Paris has been called the "city of light". There are several good reasons for this. Often at nighttime, the Eiffel Tower sends out purplish-white beams of light sweeping across the cityscape like a lighthouse, a beacon to all lost tourists straining for a glimpse of that familiar shape. Those same searchlights touch countless strings of lampposts. Garish spotlights from boat tours cruising up and down the Seine. Entire constellations of illumined apartments. Small yellow squares of friendly cafe windows. Tiny, glowing dots of orange on the end of a million and one cigarettes. Lights that move, sway, bounce, sparkle, and just stay put. What's more, if it rains, the effect of every one of these lights is multiplied by at least two, reflected in the wet cobblestones.
But supposing one such stormy evening, you duck into one of the thousands of narrow rues that zigzag over the map of Paris. Suddenly, everything is as black as ink and you must strain your eyes to avoid turning your ankle. Here, the light is very light. And the dark... is very, very dark.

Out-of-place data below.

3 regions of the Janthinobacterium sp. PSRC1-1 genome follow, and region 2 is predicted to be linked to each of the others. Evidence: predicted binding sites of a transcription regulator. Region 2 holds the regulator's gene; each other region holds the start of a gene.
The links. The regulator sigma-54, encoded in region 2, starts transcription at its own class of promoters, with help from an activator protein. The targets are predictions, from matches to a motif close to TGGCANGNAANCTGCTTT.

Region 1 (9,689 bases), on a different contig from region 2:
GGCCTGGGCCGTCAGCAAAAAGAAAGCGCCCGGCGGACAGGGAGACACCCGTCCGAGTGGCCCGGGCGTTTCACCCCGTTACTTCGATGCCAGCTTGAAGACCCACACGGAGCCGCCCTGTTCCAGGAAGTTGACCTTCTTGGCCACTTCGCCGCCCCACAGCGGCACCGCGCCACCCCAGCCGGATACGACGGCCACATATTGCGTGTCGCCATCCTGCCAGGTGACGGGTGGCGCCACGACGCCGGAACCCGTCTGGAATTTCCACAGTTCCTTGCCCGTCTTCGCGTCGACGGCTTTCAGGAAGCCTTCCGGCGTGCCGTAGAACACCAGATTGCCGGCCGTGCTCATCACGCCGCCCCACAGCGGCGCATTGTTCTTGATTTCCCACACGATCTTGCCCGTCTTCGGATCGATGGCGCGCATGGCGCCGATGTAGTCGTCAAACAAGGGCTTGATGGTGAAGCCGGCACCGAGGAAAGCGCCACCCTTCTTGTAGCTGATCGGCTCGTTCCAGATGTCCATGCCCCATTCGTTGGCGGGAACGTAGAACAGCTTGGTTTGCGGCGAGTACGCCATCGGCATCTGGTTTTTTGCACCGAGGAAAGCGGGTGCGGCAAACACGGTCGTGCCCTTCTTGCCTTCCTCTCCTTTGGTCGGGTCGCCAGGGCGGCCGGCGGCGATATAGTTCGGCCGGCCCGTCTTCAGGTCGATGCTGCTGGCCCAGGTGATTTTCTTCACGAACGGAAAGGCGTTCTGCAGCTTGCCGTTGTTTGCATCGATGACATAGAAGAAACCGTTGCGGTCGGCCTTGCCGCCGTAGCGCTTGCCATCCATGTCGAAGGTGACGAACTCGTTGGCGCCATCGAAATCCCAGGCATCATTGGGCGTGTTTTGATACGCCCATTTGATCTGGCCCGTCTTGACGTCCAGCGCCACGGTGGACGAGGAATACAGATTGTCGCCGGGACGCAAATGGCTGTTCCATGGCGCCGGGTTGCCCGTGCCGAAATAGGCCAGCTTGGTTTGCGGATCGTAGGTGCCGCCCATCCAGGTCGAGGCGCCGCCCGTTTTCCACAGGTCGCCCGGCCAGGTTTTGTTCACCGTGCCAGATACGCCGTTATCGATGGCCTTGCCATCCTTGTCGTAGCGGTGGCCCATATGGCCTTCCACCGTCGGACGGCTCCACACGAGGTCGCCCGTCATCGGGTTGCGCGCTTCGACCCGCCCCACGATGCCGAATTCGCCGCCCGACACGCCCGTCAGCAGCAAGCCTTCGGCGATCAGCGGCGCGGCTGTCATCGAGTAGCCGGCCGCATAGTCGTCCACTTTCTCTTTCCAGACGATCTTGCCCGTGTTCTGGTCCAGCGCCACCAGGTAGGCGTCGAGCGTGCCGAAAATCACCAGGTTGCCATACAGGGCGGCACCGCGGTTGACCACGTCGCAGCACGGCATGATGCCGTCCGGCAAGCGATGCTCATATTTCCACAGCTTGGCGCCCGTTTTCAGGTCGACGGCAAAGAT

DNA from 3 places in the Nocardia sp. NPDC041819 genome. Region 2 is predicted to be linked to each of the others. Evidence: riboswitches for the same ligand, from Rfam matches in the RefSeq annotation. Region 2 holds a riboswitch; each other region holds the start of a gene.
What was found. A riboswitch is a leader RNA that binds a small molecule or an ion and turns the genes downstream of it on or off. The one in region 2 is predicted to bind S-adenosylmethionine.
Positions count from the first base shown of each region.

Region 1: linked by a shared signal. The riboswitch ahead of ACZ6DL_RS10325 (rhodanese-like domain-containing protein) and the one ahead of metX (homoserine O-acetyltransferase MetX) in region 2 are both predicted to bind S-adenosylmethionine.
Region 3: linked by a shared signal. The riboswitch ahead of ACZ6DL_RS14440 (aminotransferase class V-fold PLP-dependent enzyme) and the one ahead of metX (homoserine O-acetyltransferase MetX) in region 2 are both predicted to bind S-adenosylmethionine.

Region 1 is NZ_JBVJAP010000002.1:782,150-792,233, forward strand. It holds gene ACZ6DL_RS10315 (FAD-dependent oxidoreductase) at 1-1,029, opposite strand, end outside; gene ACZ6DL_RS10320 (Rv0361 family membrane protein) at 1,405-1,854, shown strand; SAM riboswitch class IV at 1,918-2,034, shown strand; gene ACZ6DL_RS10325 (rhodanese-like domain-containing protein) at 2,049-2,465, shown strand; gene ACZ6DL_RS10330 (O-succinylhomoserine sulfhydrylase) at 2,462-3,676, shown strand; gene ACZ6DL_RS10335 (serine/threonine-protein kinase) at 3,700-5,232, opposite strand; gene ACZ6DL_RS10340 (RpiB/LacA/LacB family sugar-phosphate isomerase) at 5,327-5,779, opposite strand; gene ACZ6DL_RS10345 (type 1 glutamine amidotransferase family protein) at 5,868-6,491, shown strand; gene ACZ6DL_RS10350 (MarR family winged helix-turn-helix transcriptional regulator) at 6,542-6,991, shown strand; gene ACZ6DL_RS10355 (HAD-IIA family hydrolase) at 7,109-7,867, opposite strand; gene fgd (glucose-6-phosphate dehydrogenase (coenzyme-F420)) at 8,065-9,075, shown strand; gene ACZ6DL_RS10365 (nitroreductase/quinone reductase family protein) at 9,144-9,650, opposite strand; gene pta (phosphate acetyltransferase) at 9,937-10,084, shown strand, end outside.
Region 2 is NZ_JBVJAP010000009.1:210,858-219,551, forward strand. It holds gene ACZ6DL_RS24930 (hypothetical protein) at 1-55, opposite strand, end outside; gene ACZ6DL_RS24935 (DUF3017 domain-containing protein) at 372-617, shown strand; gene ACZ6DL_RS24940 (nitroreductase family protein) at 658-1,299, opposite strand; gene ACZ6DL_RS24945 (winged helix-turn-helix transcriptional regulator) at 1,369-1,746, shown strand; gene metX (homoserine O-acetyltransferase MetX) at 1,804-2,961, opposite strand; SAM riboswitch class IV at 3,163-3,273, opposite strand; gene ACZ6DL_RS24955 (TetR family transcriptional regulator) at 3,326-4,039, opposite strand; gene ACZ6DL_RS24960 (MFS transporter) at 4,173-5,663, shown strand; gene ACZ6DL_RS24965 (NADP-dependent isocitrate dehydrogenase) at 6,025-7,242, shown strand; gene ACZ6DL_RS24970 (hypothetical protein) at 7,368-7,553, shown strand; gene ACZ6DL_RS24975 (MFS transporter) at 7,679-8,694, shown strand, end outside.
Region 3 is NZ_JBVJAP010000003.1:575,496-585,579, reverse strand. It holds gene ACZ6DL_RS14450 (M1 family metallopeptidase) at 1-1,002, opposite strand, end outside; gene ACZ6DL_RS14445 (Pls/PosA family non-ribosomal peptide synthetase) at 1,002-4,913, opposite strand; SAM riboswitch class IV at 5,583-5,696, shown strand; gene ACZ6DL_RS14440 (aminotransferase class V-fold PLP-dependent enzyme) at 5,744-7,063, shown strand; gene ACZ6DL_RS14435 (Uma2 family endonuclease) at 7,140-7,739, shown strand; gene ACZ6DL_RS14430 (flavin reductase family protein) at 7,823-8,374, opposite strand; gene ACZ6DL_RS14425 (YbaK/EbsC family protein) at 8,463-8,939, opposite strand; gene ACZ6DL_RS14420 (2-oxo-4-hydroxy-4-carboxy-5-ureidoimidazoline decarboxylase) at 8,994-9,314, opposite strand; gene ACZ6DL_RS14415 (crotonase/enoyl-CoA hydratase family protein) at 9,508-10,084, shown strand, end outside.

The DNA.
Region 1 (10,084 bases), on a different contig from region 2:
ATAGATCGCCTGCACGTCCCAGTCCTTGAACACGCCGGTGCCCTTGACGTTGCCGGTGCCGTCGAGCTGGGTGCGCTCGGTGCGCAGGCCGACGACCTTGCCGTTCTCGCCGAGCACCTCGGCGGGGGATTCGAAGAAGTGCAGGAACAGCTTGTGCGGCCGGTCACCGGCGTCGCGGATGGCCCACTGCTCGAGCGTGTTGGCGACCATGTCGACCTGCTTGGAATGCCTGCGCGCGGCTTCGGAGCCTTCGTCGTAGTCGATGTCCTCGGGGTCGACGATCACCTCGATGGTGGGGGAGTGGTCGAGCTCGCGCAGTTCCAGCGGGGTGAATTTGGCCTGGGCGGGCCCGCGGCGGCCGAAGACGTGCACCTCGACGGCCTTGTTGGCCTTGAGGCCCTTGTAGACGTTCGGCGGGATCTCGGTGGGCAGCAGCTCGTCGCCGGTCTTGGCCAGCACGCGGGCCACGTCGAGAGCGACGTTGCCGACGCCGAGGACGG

You probably know where I'm going with this.
In a city gleaming with history, architecture and art, music and literature, there is the corresponding reality that many who live here do not think of the God who created all such beauty and truth. It makes me think of Paul, who took great pains to remind the philosophers in Athens of the proofs of the living God right under their noses: "as your own poets have said..." That is, the light of the truth is as plain as the lit facade of the Notre-Dame after dark. It's just that these monumental truths go largely ignored by anyone but gaping tourists.
O, to remain a gaping tourist.
And be willing to be gaped at. For, if we truly belong to Jesus Christ, we are the "light of the world," and "a city set on a hill" that cannot be hidden. Karl and I experienced this quite literally on Sunday evening, when we gathered with a group of young couples on the a 5th floor of an apartment building on the south edge of town. Nearing the end of the weekend, the neighborhood was quiet and dark --rather gloomy. In brilliant contrast, within the warm walls of this home, there was a group of individuals burning with excitement to talk about their varying passions in life and common love for God. Eyes snapped and comments sparkled; words and thoughts were challenged and refined (in several languages at once), and love was shown in the simple kindness of a casual spaghetti dinner.
It's good to have found such a well-lit hilltop.